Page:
Overall, the two scoring models have more commonalities than differences. They are both looking to predict whether you’ll be a risk for lenders, so there are certain predictive factors that will ding you in both VantageScore and FICO:
- Taking out too many loans in a short period of time;
- Having your identity stolen (not necessarily your fault, but still bad for your score);
- Defaulting on loans;
- Having multiple missed payments;
- Over-relying on debt to pay bills.
While VantageScore may be more statistically forgiving of isolated mistakes, both scores will dock points for negative financial habits. The purpose of a more sophisticated scoring system is to help lenders make better decisions, not help consumers hide mistakes and debts.
The takeaway here is to pay attention to recurring behaviors that may be hurting you and take steps to remedy them. If you keep running up a higher credit card bill than you can pay off at the end of the month, determine what you are spending too much on and eliminate it. If you keep having to raise your credit limit, there could be the potential that your spending outweighs your income and you are avoiding a budget.
What If You Don’t Have Credit?
Historically, someone who has not yet developed credit by using credit cards cannot have a FICO score (or at least, not a good one). But now, both VantageScore and a new type of FICO score called FICO XD look at other histories such as phone and cable bills, as well as trended data, to predict borrowing behaviors, so even if you’re just starting out on your financial journey you can still get a credit score and qualify for a loan.
This approach opens up credit scoring to more people than the old FICO model. Just because someone doesn’t have credit history doesn’t mean they’re not a great candidate for a home loan or other big-ticket items.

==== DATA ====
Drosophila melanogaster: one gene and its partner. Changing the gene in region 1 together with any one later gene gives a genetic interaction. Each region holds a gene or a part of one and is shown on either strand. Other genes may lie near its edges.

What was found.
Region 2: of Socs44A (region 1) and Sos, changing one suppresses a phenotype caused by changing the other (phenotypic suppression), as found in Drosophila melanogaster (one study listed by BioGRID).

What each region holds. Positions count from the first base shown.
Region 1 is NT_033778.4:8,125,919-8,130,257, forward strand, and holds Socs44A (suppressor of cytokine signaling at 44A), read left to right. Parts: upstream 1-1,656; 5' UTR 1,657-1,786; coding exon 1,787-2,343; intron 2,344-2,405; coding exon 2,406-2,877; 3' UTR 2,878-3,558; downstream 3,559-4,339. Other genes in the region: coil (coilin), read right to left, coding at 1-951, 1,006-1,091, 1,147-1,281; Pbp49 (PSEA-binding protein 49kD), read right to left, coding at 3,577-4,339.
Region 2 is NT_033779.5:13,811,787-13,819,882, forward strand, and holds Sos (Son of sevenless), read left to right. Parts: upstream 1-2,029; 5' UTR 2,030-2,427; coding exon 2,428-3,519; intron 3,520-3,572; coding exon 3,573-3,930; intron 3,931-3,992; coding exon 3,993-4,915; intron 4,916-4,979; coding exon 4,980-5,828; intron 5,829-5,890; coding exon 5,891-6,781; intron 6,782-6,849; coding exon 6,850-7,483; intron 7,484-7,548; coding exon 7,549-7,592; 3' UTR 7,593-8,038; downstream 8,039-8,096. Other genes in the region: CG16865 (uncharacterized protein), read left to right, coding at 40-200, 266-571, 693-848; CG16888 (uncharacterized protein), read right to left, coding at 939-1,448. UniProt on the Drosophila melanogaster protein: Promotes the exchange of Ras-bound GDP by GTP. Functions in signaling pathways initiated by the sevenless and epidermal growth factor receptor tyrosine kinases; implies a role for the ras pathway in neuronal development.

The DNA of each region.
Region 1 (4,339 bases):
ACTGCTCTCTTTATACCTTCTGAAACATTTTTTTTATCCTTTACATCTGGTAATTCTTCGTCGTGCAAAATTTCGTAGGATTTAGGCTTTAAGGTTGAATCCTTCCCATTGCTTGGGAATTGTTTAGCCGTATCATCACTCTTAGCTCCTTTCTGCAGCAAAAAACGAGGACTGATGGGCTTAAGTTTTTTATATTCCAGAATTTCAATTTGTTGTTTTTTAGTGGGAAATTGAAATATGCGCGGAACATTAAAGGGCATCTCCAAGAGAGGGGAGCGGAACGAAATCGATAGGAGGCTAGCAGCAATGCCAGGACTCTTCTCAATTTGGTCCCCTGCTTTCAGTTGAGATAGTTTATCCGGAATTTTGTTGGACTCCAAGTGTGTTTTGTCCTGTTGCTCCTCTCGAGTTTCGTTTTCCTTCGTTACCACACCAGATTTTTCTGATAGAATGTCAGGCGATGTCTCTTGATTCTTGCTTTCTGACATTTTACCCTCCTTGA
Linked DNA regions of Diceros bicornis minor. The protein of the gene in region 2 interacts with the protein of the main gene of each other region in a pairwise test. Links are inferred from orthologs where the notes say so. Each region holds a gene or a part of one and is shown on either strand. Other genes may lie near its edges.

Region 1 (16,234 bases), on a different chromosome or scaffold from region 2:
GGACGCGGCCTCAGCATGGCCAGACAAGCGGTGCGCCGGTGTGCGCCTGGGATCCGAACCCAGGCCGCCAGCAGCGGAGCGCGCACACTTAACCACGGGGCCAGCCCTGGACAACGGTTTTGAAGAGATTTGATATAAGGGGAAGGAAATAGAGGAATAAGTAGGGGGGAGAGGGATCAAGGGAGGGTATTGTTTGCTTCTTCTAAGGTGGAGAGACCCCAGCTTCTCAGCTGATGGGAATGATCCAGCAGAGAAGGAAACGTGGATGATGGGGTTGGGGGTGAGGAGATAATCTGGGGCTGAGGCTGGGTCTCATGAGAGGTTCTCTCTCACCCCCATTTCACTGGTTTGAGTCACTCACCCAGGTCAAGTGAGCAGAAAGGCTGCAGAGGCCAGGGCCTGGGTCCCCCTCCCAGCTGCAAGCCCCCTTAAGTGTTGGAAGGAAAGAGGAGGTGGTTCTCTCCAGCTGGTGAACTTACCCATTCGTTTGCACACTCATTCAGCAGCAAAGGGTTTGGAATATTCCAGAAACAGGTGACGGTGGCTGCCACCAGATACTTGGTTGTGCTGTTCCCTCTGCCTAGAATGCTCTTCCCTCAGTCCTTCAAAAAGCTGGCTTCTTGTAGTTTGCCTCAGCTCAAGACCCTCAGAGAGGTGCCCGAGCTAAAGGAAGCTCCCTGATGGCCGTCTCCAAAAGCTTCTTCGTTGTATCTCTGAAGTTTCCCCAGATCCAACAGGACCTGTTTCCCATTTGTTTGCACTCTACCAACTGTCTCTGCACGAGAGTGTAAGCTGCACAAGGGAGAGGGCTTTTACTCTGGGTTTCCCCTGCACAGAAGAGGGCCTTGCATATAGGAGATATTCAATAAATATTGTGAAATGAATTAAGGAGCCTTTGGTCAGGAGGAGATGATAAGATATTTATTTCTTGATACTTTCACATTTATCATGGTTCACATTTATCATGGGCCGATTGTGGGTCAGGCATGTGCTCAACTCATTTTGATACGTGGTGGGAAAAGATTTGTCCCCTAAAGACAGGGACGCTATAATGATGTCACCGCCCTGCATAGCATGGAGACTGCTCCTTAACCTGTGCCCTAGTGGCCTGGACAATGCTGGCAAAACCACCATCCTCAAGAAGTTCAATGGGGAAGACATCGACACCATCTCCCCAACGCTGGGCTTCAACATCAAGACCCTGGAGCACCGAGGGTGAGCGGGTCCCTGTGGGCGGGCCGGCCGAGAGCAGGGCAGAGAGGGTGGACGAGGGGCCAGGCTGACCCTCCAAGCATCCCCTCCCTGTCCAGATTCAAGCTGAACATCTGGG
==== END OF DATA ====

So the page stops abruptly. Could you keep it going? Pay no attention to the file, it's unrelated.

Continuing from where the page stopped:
There are specific groups traditionally missed, or excessively penalized, by FICO: immigrants, younger people, and in many cases, African Americans and Hispanics, who simply use credit cards less routinely. Some believe that credit reporting may perpetuate discrimination. Including these potential borrowers in scoring allows lenders to consider more borrowers, and introduces more parity to the lending market.
What Are the Benefits for Consumers?
VantageScore is easier to understand from a consumer’s perspective. The scoring system includes reason codes, which provide insight into the factors that influence your credit score. Knowing the reasons your credit score is what it is empowers you to change those specific behaviors to improve your score.
In an attempt to be more transparent, the VantageScore website includes educational resources that help consumers understand how the score works and know how to keep it healthy. FICO also understands that individuals want more tools to take control of their finances, and has useful resources on its site as well. The better you understand how the scores work, the more you can tweak your financial behavior to reflect well in the scores.
Even though they calculate their scores in different ways, FICO and VantageScore do have some things in common. They both aim to predict your level of risk from a lender’s perspective based on your past financial behavior. While a new borrower with little credit history may want to focus on their VantageScore, everyone can benefit from finding and fixing good financial habits.
Pay your bills on time, avoid racking up too much consumer debt, and pay down those continuing balances to help improve your credit score. Remember, credit doesn’t change overnight, it is a continual, on-going process that takes time.